Gen 22:1-2, 9, 10-13, 15-18
It happened some time later that God put Abraham to the test. ‘Abraham, Abraham!’ he called. ‘Here I am,’ he replied. God said, ‘Take your son, your only son, your beloved Isaac, and go to the land of Moriah, where you are to offer him as a burnt offering on one of the mountains which I shall point out to you.’ When they arrived at the place which God had indicated to him, Abraham built an altar there, and arranged the wood. Then he bound his son and put him on the altar on top of the wood. Abraham stretched out his hand and took the knife to kill his son. But the angel of Yahweh called to him from heaven. ‘Abraham, Abraham!’ he said. ‘Here I am,’ he replied. ‘Do not raise your hand against the boy,’ the angel said. ‘Do not harm him, for now I know you fear God. You have not refused me your own beloved son.’ Then looking up, Abraham saw a ram caught by its horns in a bush. Abraham took the ram and offered it as a burnt offering in place of his son. The angel of Yahweh called Abraham a second time from heaven. ‘I swear by my own self, Yahweh declares, that because you have done this, because you have not refused me your own beloved son, I will shower blessings on you and make your descendants as numerous as the stars of heaven and the grains of sand on the seashore. Your descendants will gain possession of the gates of their enemies. All nations on earth will bless themselves by your descendants, because you have obeyed my command.’
It was a hard test that Abraham had to undergo. With the sacrifice of his son, God’s promise to make him the father of many nations seemed to be called into question. Moreover, to sacrifice one’s own son was an atrocity, which may have been committed among other peoples, but not among God’s faithful! However, the Lord did not exempt him from the test, and wanted to see if Abraham was obedient and willing to give God what he loved most.
We cannot listen to this story without taking into account the immense task that God had in mind for Abraham. Through this test, he wanted to strengthen him for that mission. Abraham had to be willing to do everything for God’s will, without reservation.
In our community Agnus Dei, the so-called “Hymn to the Blessed Trinity” is prayed every morning[i]. In one part of this prayer, we say these words, addressed to God the Father: “But at the end of time You sent Your Son – our Lord Jesus Christ – and You required of Yourself the sacrifice that Abraham was not made to offer. You gave Your only begotten Son for the life of the whole world, so that Your people and all the peoples of the earth might find their salvation in Him.”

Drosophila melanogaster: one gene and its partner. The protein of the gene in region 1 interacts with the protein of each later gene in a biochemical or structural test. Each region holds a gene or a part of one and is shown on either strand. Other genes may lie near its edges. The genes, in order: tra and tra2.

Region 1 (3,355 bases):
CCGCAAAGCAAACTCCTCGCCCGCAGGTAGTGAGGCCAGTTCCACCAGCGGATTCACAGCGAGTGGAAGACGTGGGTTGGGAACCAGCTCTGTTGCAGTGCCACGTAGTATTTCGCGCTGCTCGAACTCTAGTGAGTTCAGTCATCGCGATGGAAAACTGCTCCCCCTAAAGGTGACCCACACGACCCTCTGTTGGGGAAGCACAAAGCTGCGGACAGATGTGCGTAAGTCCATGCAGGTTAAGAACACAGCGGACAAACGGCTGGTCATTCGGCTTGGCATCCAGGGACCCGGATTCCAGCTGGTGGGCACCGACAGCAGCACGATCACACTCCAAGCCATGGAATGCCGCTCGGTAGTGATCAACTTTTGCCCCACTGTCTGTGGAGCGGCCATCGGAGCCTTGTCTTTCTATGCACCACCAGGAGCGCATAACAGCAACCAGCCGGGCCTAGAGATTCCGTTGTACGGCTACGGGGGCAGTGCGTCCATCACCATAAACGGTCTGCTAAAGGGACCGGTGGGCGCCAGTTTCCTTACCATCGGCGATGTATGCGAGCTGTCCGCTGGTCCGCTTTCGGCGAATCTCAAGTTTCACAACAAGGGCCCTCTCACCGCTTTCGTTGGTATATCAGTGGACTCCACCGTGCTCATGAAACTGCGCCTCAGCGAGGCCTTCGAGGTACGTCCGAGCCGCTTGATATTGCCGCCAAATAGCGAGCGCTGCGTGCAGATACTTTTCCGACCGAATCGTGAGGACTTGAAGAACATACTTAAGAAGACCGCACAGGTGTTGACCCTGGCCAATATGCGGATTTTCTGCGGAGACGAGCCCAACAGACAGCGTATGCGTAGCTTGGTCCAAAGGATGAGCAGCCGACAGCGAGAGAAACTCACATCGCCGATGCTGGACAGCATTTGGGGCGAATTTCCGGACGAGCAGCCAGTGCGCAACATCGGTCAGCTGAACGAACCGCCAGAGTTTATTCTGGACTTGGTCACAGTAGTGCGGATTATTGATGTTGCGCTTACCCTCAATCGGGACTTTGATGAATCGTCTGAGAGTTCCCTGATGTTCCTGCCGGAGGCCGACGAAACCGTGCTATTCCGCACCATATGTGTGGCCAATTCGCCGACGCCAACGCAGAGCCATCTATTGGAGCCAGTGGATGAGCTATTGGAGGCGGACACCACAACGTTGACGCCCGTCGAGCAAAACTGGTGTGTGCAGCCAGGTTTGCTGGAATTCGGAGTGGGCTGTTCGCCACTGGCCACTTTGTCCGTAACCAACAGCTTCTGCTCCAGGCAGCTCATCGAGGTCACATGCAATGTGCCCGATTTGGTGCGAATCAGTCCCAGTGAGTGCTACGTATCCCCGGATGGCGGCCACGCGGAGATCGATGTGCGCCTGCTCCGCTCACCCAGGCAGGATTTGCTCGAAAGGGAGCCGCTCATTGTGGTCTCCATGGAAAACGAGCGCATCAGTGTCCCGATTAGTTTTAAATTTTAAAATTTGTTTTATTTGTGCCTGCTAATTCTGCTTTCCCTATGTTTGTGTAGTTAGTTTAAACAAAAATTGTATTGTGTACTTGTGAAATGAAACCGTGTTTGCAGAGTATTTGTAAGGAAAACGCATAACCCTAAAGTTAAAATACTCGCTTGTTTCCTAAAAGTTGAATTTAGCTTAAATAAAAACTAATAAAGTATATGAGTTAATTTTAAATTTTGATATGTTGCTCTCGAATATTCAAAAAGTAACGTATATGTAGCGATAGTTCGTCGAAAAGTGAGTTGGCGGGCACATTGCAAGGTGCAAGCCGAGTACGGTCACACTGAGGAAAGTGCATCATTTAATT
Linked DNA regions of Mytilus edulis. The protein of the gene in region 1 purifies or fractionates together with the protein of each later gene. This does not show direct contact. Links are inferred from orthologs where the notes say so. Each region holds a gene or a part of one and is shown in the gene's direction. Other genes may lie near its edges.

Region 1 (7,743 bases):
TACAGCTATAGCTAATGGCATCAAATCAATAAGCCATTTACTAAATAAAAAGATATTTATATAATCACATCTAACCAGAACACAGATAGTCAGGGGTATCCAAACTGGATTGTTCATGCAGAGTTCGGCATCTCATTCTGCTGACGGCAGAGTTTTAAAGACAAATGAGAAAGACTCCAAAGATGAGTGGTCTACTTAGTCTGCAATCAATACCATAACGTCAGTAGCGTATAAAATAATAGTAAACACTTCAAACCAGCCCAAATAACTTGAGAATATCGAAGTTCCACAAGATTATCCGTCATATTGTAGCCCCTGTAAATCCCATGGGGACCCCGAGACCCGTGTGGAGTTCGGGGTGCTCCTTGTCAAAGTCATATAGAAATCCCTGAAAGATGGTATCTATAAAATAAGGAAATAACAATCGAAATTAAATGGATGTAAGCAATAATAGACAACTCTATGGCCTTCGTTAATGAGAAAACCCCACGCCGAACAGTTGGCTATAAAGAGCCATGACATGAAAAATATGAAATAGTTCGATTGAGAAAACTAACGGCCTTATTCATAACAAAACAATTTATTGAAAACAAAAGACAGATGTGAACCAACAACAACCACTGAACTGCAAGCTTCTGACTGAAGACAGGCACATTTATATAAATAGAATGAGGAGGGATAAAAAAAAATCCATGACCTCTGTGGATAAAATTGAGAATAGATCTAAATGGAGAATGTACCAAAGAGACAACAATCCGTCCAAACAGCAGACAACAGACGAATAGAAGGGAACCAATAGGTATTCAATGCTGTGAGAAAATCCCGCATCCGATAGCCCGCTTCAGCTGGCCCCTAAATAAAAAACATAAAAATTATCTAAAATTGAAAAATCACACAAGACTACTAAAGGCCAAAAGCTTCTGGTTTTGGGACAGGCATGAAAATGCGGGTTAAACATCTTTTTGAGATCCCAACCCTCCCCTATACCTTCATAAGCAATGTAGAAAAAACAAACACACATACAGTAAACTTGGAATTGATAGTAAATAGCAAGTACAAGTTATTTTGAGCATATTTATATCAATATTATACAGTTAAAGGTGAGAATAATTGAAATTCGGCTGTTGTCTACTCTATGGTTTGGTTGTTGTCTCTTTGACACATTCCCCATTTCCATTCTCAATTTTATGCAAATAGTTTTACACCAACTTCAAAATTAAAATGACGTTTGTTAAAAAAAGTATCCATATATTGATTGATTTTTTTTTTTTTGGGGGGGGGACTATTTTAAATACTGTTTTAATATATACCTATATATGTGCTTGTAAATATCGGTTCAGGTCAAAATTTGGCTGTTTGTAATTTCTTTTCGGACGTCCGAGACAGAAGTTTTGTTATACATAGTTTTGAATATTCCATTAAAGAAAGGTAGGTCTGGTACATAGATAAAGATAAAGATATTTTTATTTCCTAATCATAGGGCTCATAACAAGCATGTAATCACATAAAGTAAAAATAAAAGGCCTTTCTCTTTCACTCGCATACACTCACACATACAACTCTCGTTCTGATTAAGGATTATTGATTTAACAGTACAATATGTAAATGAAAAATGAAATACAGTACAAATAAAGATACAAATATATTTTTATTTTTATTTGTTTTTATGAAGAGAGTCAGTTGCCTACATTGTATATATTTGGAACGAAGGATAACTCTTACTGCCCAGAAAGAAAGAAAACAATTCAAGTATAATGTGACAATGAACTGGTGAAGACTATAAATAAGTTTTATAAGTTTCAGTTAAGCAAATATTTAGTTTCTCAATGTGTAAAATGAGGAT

Thus God has shown us that He was willing to give His Beloved Son, and He invites us also to give Him everything, and to be willing to walk the paths He has planned for us.
When we read this passage in the Bible, about Abraham’s test, we may have all kinds of fears about what God might demand of us, especially if we are at the beginning of the way of following the Lord. Perhaps we have read stories of saints, or heard about the great sacrifices of the martyrs or the hard ascetic practices of the Desert Fathers, who fought resolutely and rigorously against the inclinations of their senses.
But that does not mean that Abraham’s test will have the same appearance in our lives, nor does it mean that we should be afraid that, if we decide to follow the Lord seriously, a test of the same magnitude awaits us.
What we must conclude from this reading is that God wants our heart and our whole being. Only in loving obedience to the Lord and in surrendering our hearts to Him can the plan that He has for our lives be fully realised. On this path, the Lord will also test us, to fortify us, so that we can demonstrate our love to Him and so that our love can be strengthened. We do not know what kind of trials they will be, but we can be sure that they will never be beyond our strength (1 Cor 10:13), and that God will always accompany us with His grace.
We must also bear this in mind when we read the lives of the saints, who have distinguished themselves by particular works, and whose radicalism arouses admiration and, at the same time, a certain amount of fear. Without wishing to detract from their merit, we must remember that they were sustained by the grace of God. The same applies to Abraham! Even our Lord, who carried our sins to the Cross and thus also felt the abandonment of God that results from sin (cf. Mt 27:46), was comforted in the dark hours in Gethsemane. While His disciples were not able to watch with Him, an angel came down from heaven and strengthened Him (cf. Lk 22:43).
So this story of Abraham should prompt us to ask God not to hold back anything in our way. This also applies, for example, to parents, when their children receive a religious vocation, which makes them “die” to the world, to enter a contemplative cloister. We must offer this sacrifice to the Lord willingly, even if it seems that we have to give him that only son whom we love so much!
Before concluding, let us clarify one last point. The story of Abraham shows us that, in the end, God did not even demand the sacrifice. He only wanted the one who was to become the Father of many nations to show his readiness to give him everything.
On the path of following the Lord, the same thing can happen. Sometimes God only tests our willingness, but then leads the way in a different way than we had feared.
[i] The full prayer can be downloaded here:
A sung version of the hymn – in Spanish – from Harpa Dei: